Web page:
A healthy (and movingly explicated) reminder of something that's been kinda glaringly off my radar of late: to grow up, even if one becomes a genuine adult, is to always be made into a kind of holy monster.
I read the manga after seeing the film; Sono has managed to elevate his adaptation to something greater than the source material. His choices and changes are inspired. In a way, the Tohoku disaster was fortuitous in that it crystallized the societal, political and economic ills and tensions that the manga tried to capture. Incorporating the devasatation was as necessary as it was inevitable. Powerful.
"The manga is more depressing, because it was written in a more peaceful time. Now we’re not living in a peaceful time; we’re not secure enough to show these depressing things." (Sion Siono). Ah yes, dudes need the right dose of delusions to stay living. This isn't so bad at all (the last scene is pretty moving). But as an adaptation, fuck i don't know, got disappointed by dishonest script.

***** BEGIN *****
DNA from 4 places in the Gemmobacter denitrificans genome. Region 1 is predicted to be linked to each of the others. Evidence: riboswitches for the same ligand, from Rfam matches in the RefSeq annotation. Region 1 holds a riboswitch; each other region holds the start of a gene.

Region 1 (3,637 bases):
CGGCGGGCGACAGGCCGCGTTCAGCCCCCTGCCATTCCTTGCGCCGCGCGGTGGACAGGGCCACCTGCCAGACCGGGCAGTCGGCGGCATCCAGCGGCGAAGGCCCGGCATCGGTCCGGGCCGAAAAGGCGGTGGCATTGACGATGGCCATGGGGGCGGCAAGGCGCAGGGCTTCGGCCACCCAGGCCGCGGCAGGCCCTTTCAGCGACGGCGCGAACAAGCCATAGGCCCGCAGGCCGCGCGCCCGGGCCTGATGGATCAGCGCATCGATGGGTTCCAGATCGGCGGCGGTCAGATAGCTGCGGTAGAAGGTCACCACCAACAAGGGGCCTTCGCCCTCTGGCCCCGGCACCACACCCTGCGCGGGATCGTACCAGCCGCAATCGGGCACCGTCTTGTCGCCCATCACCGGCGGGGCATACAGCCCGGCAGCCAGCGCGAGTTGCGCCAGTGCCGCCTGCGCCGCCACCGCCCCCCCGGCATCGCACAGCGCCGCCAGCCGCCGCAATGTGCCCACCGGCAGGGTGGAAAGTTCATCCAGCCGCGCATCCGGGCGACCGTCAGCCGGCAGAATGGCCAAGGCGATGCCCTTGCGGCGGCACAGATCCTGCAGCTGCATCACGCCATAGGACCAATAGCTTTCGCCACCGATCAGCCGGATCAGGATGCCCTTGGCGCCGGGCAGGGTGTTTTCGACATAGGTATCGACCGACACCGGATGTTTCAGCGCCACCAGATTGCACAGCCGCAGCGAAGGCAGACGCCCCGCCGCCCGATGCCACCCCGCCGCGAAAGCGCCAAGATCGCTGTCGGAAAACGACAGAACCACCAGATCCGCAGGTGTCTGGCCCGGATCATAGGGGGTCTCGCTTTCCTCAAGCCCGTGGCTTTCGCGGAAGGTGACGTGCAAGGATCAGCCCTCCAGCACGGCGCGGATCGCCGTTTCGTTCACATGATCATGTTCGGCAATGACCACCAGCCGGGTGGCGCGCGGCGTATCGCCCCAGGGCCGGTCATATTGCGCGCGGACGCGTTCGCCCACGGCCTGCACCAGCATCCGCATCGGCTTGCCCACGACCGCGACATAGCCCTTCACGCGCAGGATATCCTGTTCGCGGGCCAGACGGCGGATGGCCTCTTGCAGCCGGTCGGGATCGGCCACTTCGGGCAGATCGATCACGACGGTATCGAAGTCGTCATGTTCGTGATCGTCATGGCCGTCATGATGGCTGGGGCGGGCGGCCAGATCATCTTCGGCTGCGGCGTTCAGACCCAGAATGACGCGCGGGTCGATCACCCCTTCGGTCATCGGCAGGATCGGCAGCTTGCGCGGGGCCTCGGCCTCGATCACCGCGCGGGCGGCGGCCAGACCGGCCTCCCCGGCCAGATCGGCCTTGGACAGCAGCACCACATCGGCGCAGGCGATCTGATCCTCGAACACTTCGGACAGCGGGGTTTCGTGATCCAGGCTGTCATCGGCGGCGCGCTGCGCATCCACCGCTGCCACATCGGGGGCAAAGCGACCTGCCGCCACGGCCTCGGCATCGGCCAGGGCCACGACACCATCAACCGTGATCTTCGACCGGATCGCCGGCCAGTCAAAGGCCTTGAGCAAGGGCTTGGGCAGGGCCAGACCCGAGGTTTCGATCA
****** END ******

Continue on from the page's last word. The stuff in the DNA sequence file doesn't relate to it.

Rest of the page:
Sono continues to demonstrate flair, passion and playfulness which allows his film to approach adult themes in its quirky and twisted representation of youth alienation in contemporary society. Though I really like him as a film-maker, Sono continues his trend of making films about 30 minutes longer than they really need to be.
rewatching this 3 years later, it's much messier than the first time and i realized just how much of that was covered by the incredible acting of each character. the movie stretches a little too long and some emotional nuance is totally missing because every 5 minutes someone is crying or reciting a speech but it works...it's still great, but it hasn't aged particularly well